Tom Hall. North Carolina State University, Department of Microbiology. This is likely to be the final release of BioEdit. There may be some bugs. BioEdit is a mouse-driven, easy-to-use sequence alignment editor and sequence analysis program designed and written by a graduate student. BioEdit can also edit chromatograms, but I find Chromas to be nicer. MEGA also has an alignment editor, but I’ve not really used it very much. Double click on the .

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Copy the data of highlighted sequence. Ttutorial use this feature on nearly every dataset I create. Be careful to copy. Just be sure to select to end from a different location each time to reduce the chances of pasting the wrong reverse into your consensus.

I first group all the forwards together, then all the reverses. On the lower toolbar 3rd of the alignment window, select the first solidly colored button. Hit control-e to select to the end, hit delete, move right one base then paste control-c.

Drag residues with the mouse left button on. Each line in the trace is colour-coded to match the colour that one of the 4 bases is displayed in.

Look in Desktopfiles of type All files. Repeat for each consensus. Once you set your preferences on one machine you can copy the bioedt. This file contains the sequence of the multiple cloning site region of pSTBlue Click on the sequence file you transferred to open it.

There is no auto save function. To get the sequence of the original template strand, the Reverse Complement must be prepared.

Guide to editing sequences with Chromas and BioEdit

BioEdit lets you modify just about anything that it does relative to menus and keyboard short cuts as well as the default settings for displaying data. Click on the edited forward sequence file to open it. Select all the reverse sequences and cut them. Overwrite the sequence title onto the next title shifting up, bioedig the title is being edited. Drag ruler with the tutodial left button on. Remove the existing sequences from the first sequence hit control-shift-end, then hit deletethen paste in the ones you just copied.


Now when you double click on a chromatogram it will open in Chromas. Click on File menu, Open.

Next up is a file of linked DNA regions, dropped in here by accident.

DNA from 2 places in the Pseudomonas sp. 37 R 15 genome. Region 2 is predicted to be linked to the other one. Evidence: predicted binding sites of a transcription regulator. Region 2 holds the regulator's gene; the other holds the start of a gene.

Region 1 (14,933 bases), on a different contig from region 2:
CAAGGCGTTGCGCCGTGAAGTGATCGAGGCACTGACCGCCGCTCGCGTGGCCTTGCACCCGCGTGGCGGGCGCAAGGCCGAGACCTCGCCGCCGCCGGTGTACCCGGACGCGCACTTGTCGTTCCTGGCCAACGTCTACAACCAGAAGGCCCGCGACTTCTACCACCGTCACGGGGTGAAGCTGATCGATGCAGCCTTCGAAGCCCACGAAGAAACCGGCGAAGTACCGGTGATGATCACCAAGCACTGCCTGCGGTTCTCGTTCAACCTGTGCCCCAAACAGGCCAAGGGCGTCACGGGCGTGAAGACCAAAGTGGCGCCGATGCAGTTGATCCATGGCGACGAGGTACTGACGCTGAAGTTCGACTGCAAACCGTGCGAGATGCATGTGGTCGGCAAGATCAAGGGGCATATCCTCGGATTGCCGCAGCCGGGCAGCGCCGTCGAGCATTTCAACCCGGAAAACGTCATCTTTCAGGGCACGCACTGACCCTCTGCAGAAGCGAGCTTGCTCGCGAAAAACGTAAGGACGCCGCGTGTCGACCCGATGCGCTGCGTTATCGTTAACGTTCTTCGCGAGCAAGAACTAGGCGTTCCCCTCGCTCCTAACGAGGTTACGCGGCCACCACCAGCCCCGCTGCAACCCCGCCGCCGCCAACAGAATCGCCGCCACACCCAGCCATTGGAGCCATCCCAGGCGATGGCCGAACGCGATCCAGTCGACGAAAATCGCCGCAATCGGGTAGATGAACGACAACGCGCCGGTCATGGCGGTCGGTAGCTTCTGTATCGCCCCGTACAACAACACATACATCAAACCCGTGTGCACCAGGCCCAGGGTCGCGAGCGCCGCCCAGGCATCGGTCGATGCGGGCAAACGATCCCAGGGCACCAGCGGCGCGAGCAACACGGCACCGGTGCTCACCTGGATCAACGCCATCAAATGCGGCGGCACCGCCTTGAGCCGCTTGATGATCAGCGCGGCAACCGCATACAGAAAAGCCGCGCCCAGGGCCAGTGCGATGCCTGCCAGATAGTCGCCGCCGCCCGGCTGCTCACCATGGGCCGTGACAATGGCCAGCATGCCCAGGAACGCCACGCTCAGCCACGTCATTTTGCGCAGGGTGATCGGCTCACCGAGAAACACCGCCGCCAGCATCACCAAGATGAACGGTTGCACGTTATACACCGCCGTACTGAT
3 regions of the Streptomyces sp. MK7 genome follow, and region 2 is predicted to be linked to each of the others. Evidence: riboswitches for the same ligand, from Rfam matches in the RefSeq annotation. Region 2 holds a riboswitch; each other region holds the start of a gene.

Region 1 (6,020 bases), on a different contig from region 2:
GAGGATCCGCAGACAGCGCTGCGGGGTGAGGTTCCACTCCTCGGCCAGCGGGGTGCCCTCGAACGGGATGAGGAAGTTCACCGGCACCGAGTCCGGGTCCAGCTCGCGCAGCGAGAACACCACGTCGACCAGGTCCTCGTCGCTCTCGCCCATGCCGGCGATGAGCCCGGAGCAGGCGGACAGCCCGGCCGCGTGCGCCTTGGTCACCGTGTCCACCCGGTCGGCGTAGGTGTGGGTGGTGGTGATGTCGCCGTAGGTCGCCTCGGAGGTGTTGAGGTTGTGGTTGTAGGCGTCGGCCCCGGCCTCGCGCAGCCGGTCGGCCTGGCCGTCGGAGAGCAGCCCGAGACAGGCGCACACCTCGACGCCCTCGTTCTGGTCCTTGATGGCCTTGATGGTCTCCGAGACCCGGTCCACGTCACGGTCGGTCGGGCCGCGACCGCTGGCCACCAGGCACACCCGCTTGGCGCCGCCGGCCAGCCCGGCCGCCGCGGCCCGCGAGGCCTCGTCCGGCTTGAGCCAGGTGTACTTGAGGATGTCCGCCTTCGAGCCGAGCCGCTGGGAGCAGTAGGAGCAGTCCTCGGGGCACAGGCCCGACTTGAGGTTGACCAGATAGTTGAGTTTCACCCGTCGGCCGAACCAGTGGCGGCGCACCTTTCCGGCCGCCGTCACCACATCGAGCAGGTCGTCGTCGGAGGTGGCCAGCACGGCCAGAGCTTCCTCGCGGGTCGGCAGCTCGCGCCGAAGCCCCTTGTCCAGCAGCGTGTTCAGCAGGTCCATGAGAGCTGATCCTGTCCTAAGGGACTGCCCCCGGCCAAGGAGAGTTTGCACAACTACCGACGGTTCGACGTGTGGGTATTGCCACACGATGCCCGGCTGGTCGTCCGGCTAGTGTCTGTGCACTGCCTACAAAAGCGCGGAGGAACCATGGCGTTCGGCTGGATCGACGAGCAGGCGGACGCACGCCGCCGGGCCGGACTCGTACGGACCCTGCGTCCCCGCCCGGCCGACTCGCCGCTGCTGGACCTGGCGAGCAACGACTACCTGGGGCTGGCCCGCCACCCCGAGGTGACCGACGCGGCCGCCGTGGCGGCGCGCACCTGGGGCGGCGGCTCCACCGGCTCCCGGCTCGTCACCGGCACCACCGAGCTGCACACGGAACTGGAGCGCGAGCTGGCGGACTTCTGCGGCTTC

Click on the view menu for the original unedited fileand check Reverse Tutirial. Changing mode from others, the cursor moves one residue before. Click on the File menu, Export as text. Adjust the size of the chromatogram trace with the Horizontal scale and Vertical scale bars to the top left of the image.

One trick I find useful later is to always edit your sequences from the same starting base unless the starts are all messyas it makes sequence alignment much easier later. Double click on the chromatogram file usually has the extension ab1.

Select the N and replace it by typing in the appropriate base.

Sequence editing using BioEdit

Figure out how many base pairs are present in BioEdit, go to the last base and select it and look at the number. Next go View, Customize Menu Shortcuts. Actions different from the windows standard are written in red. One quirk of BioEdit is that if you double click a data file it will open in a new copy of BioEdit, not in an existing one. Select both files with the mouse by dragging it over the file names at the left.


Guide to editing sequences with Chromas and BioEdit

At that point I finish my consensus sequence. Note that this works best with coding sequences without indels as every sequence is an identical length, it is all a bit trickier with different length sequences. Then I undo the cut, select all the sequences Edit, Select All Sequences, control-shift-acopy them control-a–note that copy and pasting sequences is different tutoria any other copy and paste action. It helps if you edit the sequences to start from the same base prior to importing them, that way if you biledit multiple sequences they are already mostly aligned.

If the vector sequence given is the opposite strand to the forward sequence, then there should be a region of almost exact homology with the end of the reverse complement.

Note that I have changed or set many menu short cuts see BioEdit stuff to change after installation below to make things quicker, thus these instructions are based on these changes. Save the file as text only and make sure it has the correct file extension.

Select all residues of all the sequences. Select them all control-acopy to clipboard control-cgo back to BioEdit, to paste these names over the existing ones. Before trying to merge the forwards and reverses together, reverse the first reverse sequence Sequence, Nucleic Acid, Reverse Compliment or control-shift-r and align it to your forward sequence usually I have to delete a few bases.

If I loose my sequence alignment, at least all my chromatograms with the correct edits are still there to rebuild it from.